W&D workers back to factory following Hun Sen’s appeal

Mom Kunthear / Khmer Times No Comments Share:
The workers have been protesting for months. KT/Chor Sokunthea

W&D Garment Company has accepted the return of more than 1,000 of its sacked workers following an appeal by Prime Minister Hun Sen.

The workers were sacked following strikes and protests that began in December over unpaid seniority indemnity benefits.

On Monday, Mr Hun Sen appealed to the company to take the workers back.

“I appeal to W&D to allow the workers to return to work because they are no longer demanding for seniority indemnity, they are demanding to return to work,” he said. “All sides must understand each other. Workers must not make excessive demands and hold strikes.”

Hsu Shun Feng, director-general of the company, yesterday issued a statement saying that the workers will return to work this week.

“Following the appeal of Prime Minister Hun Sen on March 25, the company has decided to accept all workers back to work and keep their [accumulated] seniority bonus,” the statement said. “Workers have to resume their [work] on March 29 and 30.”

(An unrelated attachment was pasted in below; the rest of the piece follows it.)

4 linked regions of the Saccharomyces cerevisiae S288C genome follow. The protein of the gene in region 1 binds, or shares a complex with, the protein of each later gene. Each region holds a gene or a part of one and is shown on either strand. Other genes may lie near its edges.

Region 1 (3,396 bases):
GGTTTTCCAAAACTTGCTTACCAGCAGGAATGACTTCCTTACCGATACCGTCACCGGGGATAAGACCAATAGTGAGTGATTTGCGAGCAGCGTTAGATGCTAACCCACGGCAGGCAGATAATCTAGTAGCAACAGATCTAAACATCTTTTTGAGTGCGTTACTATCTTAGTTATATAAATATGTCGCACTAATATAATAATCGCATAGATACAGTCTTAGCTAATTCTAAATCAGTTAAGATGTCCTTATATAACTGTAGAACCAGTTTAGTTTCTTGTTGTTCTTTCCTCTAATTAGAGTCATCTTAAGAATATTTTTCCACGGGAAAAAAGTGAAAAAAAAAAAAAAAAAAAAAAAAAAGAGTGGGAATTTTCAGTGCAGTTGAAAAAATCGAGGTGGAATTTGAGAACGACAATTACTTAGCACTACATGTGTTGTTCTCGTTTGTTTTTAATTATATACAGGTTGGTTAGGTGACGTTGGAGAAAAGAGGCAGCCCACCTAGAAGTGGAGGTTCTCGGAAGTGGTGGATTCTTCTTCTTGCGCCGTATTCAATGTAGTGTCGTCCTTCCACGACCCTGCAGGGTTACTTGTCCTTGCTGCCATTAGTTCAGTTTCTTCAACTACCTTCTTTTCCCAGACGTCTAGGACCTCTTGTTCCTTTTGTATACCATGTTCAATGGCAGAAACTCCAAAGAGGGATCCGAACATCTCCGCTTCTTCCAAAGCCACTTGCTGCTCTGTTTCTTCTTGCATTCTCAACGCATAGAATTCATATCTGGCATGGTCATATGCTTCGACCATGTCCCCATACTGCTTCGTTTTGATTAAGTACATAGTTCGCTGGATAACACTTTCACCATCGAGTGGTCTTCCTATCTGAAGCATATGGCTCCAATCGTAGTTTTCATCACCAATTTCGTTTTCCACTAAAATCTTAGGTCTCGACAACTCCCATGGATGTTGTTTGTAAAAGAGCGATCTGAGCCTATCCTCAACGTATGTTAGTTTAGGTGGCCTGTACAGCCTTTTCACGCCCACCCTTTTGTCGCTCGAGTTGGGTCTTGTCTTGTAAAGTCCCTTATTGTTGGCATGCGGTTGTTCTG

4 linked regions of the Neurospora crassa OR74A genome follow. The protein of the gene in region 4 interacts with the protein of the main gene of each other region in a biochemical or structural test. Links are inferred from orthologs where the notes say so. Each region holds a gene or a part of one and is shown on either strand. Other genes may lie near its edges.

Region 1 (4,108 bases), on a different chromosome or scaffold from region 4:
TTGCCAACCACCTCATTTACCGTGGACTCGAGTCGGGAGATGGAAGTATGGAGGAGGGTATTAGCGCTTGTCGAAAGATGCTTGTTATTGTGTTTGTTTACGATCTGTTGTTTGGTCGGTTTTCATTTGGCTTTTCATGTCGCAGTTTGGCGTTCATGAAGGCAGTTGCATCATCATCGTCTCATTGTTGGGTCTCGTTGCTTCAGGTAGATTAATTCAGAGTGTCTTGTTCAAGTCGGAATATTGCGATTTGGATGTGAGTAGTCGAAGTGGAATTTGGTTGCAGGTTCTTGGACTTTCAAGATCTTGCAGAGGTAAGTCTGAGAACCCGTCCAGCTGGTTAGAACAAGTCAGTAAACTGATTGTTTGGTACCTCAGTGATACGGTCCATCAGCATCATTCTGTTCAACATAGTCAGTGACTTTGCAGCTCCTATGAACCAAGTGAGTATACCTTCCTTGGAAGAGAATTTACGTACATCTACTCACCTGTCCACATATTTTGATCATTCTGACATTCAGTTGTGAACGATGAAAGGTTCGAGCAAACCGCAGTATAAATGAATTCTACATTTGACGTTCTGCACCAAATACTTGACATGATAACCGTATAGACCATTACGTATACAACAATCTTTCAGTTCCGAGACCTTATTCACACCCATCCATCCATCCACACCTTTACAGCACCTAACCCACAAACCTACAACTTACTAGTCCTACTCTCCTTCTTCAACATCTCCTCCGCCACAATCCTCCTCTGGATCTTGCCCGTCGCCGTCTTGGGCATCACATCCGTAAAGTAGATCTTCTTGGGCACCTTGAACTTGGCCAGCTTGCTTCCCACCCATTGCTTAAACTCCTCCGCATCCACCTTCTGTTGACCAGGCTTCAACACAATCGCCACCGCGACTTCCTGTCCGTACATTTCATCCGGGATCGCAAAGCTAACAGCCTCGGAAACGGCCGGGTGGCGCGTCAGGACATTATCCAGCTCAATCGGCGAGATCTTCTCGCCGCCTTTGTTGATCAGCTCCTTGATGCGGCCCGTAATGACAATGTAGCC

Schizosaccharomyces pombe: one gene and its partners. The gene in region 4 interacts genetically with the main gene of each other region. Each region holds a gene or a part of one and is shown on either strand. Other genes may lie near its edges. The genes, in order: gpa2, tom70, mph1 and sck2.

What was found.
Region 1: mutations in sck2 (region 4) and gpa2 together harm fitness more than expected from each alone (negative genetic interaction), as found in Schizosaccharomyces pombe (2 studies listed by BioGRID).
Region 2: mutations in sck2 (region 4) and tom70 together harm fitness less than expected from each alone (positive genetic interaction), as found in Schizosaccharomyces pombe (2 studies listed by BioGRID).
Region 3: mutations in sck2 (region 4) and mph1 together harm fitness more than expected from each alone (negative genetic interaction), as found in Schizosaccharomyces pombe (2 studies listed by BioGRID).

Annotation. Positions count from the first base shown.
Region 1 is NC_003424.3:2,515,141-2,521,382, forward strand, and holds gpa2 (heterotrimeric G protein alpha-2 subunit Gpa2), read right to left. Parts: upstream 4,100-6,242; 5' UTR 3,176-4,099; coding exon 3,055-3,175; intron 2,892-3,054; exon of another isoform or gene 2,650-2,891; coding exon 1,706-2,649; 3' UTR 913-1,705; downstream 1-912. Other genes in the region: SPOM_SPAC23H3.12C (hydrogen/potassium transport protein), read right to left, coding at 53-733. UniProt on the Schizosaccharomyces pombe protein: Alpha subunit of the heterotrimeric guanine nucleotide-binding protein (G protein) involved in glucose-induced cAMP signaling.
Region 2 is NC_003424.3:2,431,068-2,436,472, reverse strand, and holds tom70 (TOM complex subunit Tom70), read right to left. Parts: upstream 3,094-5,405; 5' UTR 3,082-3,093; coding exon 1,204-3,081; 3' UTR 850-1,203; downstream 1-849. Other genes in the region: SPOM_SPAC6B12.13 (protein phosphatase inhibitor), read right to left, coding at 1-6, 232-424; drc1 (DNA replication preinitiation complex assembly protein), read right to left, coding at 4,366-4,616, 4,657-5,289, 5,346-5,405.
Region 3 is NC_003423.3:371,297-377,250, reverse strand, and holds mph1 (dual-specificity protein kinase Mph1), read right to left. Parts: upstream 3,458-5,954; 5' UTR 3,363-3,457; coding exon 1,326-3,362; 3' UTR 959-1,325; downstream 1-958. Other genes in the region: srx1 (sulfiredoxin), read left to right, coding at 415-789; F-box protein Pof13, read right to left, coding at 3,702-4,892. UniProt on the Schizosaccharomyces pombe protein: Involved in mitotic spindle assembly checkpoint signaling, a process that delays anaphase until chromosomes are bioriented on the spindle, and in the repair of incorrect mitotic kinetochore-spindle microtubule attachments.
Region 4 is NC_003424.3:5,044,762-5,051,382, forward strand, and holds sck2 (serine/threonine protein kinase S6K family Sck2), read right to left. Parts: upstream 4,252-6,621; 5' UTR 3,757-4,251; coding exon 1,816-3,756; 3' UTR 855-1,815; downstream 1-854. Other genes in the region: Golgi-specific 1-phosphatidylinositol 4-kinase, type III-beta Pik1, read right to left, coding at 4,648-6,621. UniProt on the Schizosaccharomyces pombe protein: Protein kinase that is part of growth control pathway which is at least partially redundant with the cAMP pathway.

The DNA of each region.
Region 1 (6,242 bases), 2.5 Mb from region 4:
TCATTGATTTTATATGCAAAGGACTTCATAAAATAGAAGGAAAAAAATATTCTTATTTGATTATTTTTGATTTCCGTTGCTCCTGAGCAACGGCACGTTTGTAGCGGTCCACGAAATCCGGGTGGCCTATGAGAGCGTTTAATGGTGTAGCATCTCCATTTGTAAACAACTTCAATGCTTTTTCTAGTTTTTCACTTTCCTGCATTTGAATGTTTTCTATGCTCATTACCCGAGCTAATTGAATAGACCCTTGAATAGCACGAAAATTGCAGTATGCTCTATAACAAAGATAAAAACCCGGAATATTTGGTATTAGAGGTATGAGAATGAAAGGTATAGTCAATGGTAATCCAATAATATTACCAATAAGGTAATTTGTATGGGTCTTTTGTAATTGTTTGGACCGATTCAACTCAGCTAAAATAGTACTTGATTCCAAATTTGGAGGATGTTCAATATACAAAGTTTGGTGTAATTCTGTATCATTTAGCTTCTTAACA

It noted that according to Article 332 of the Labour Law, the company is not obliged to pay wages and benefits for the period in which the strike and protests were held.

“Workers have to respect and comply with the internal rules of the company when they return to work,” it said.

Saing Chanry, a representative of the workers, yesterday said the workers agreed to return to work this week after it was decided they will do so during a meeting yesterday.

“We held a meeting after the company’s announcement saying that it will allow us to return to work,” Ms Chanry said. “Every one of us will return to our workplace this Friday and Saturday.”

However, she said that the workers are demanding that the company pay the workers their wages during the strikes and protests.

“We made a request for this point to the company and if the owner rejects us, then we will file a complaint with the Arbitration Council,” Ms Chanry said, noting that the workers protested for three months and three days. “We will accept any decision made by the Arbitration Council.”

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